Sir Thomas Gresham was constantly receiving visitors at his house. Among them came at this time Master Thomas Cecil, the son of the great minister, accompanied by his tutor, Master Windebank. He was a young, pleasant-mannered, good-tempered youth, apparently somewhat light-hearted, and inclined to amuse himself with whatever fell in his way.

During his stay he rode out on several occasions with Mistress Aveline, and seemed highly pleased with her company. She, in return, seemed to attend to what he said, even with more pleasure than she listened to poor Richard, who was unable, while riding, to enter much into conversation in consequence of his cough and short breathing. I generally accompanied the party when they went out after our usual hours of business. It was but natural that a gay young man should pay attention to a sweet and lively girl like Aveline, and at first I did not care so much for it; but after a time, when I thought she seemed pleased with his attentions, I began heartily to wish that he would take his departure. One thing I thought I had discovered--that her heart was not given to Richard; but then I was convinced for the same reason that she did not care for me. I was very glad when Sir Thomas, at the minister's request, supplied young Cecil and his tutor with money to enable them to continue their tour which they intended making through Germany, and from thence passing on through Switzerland into Italy.

We were, shortly after this, more busily employed than ever in purchasing bow staves, as Sir Thomas urged the Government by writing frequently, and, when he went home, personally, to make every preparation for war. He had discovered the hatred which the Roman Catholic sovereigns had for England, now that Queen Elizabeth had declared herself so decidedly Protestant. At the same time, he deemed it important to supply England with the precious metals, that she might, in case of a war, have wherewith to pay her troops.

As the bullion was purchased, it was shipped, as I have already mentioned, on board vessels. At length, in consequence of the expected scarcity of shipping, Sir Thomas resolved to make a large shipment on board one particular vessel. The amount had been carefully done up inside various packages, as I believe I have before described.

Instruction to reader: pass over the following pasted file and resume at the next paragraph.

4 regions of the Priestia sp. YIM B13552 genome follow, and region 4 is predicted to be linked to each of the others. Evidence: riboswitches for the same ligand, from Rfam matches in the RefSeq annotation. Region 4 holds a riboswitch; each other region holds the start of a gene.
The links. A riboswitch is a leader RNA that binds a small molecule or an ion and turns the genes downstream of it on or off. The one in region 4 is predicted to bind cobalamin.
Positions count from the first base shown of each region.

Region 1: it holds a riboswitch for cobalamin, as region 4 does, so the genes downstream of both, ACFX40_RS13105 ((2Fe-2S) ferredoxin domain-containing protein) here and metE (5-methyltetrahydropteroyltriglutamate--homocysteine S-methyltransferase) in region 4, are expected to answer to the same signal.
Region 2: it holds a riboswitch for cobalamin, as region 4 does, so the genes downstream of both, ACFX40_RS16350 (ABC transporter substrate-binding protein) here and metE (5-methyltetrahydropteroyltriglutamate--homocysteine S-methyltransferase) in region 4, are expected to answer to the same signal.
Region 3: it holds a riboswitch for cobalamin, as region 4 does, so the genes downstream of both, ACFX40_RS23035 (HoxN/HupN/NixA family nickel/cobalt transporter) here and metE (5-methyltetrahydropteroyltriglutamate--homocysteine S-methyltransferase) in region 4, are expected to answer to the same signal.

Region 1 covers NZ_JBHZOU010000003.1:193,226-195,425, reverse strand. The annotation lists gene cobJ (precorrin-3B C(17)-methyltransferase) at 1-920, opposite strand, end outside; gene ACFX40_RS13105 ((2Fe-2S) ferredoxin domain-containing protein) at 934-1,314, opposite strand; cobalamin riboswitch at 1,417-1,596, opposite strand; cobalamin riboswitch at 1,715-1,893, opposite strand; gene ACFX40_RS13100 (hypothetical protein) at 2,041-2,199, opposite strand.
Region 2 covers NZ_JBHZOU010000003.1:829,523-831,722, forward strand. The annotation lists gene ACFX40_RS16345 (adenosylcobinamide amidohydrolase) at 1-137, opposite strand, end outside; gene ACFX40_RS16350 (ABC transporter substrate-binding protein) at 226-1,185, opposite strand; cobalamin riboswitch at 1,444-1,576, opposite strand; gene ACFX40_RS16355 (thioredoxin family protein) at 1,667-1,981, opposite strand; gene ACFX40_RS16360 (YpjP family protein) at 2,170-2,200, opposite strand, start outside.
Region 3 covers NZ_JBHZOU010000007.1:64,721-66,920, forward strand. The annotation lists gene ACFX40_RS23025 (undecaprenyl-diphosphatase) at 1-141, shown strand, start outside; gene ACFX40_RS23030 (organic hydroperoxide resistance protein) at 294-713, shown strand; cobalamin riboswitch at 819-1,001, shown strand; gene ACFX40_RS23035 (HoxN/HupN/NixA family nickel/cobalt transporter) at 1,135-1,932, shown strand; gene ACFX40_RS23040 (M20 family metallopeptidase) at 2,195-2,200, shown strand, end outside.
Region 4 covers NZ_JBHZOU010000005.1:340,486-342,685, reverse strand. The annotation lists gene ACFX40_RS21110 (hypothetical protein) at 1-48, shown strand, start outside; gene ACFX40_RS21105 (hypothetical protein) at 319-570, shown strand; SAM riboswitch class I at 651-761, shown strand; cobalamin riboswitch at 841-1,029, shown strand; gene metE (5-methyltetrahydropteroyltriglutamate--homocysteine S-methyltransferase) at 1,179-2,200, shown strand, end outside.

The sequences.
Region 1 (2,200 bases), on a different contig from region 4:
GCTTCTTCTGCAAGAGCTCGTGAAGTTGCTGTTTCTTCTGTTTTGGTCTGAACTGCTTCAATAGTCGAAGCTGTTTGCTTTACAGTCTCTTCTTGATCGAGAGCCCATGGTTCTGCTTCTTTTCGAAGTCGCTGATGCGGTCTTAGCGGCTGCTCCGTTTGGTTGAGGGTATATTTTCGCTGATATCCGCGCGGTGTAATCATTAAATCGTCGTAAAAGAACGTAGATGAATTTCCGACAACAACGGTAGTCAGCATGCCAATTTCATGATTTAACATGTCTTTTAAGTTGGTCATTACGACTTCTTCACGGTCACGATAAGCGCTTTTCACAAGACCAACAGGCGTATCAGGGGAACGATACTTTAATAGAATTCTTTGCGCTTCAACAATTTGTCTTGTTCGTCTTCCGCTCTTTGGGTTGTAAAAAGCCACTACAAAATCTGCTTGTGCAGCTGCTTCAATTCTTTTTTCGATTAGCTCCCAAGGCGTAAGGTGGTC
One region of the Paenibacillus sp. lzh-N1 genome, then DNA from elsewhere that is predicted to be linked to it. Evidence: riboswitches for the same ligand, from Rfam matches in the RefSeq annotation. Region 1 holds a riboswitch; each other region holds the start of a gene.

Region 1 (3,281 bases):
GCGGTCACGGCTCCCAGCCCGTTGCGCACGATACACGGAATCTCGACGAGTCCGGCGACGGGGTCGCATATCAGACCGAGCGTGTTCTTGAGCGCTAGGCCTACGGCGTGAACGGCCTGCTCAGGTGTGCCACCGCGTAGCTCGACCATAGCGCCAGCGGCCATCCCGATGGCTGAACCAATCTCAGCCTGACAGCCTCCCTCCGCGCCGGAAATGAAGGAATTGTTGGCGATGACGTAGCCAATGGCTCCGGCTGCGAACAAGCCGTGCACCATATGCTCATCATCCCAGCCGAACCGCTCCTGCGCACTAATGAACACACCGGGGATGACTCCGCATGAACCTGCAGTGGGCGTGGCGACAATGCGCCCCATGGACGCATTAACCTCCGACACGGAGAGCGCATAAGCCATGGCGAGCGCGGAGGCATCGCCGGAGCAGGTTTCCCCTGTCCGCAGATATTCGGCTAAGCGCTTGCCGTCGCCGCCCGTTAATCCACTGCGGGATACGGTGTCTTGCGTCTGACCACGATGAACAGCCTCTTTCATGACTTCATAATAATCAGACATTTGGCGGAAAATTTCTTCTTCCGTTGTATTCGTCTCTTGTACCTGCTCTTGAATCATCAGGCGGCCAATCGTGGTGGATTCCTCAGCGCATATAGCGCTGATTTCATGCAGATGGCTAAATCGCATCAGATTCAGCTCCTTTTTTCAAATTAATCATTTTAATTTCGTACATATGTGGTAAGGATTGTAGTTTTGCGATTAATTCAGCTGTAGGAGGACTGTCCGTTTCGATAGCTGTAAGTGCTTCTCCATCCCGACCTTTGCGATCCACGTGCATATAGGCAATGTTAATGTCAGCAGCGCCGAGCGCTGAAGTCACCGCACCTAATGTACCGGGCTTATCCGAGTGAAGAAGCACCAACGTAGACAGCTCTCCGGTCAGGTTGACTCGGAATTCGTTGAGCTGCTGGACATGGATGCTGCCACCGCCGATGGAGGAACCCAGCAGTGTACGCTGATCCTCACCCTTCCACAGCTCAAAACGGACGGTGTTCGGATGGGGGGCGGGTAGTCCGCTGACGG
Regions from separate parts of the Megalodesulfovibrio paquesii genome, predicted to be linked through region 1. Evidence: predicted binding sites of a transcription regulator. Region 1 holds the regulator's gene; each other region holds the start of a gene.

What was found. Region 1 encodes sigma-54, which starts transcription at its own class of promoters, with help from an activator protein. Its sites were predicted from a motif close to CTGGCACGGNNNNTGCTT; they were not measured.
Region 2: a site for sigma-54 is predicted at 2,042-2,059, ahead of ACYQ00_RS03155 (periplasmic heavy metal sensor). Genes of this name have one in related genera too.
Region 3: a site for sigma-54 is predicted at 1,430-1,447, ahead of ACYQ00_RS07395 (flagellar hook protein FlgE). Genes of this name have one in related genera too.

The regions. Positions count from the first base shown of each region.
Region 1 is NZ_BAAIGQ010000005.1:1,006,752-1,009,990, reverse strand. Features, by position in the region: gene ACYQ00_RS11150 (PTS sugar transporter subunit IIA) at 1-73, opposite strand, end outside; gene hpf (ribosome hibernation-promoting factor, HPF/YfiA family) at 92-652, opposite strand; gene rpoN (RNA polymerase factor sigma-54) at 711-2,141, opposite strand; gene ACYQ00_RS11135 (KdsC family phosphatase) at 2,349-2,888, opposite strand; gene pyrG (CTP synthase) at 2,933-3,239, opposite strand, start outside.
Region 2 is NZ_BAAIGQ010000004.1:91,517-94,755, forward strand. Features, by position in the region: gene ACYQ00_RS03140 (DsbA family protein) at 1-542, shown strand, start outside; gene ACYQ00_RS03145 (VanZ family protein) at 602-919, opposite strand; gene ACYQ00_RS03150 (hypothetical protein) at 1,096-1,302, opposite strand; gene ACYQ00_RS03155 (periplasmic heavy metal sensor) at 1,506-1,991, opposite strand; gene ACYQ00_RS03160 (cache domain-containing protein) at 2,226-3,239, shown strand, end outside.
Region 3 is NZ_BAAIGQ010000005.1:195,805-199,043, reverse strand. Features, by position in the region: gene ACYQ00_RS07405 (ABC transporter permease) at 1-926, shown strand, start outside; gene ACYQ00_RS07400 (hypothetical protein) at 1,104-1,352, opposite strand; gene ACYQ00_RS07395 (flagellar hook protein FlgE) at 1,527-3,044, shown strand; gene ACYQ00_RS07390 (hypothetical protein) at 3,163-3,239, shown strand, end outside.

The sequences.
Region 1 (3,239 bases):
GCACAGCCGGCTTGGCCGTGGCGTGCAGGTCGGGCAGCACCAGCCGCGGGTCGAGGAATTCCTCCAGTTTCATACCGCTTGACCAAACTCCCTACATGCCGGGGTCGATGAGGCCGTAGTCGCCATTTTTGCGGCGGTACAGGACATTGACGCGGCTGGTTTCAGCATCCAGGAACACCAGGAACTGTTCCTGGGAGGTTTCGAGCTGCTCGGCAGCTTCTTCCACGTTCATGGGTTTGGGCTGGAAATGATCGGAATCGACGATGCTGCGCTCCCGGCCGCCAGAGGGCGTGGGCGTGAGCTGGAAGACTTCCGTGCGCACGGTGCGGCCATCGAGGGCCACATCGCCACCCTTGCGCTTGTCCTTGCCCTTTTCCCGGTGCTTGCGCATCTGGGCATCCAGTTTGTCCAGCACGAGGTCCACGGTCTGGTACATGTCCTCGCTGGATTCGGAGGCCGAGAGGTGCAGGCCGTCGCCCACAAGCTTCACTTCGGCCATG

"It is necessary that a trustworthy person should be on board, to see that the goods are not tampered with," observed Sir Thomas to me. "You and A'Dale will therefore go down and see them shipped, and you will afterwards continue on board and proceed with the ship to England. As soon as she is unloaded, you will return in her, and report to me all that takes place, and all the news you can hear in London. You will go to Lombard Street, and receive despatches from Master John Elliot to bring with you."

As a small portion of the goods only had been shipped when we reached the vessel, the bulk not having arrived, A'Dale and I determined to remain at the hostel instead of going on board to sleep. We were seated in the public room, and talking together in English, when, in a pause in the conversation, I heard three rough-looking persons speaking Flemish at a little distance from me. I pricked up my ears as I heard one of them remark:

"Oh! they are only two English lads; they cannot, depend on it, understand a word we say."

This made me listen more carefully, though I continued speaking with greater energy apparently than ever to A'Dale.

I still kept my ears, however, open to hear everything my neighbours said. I soon found that they were talking about our ship--the _Diamond_.

"She began to receive her goods to-day," said one; "and by to-morrow evening she will probably be able to sail with the turn of the tide. We must not let her escape us, as some of those English vessels of late have done. The question is, whether we shall attack her before she gets out of the Scheld, or wait till she reaches the broad seas."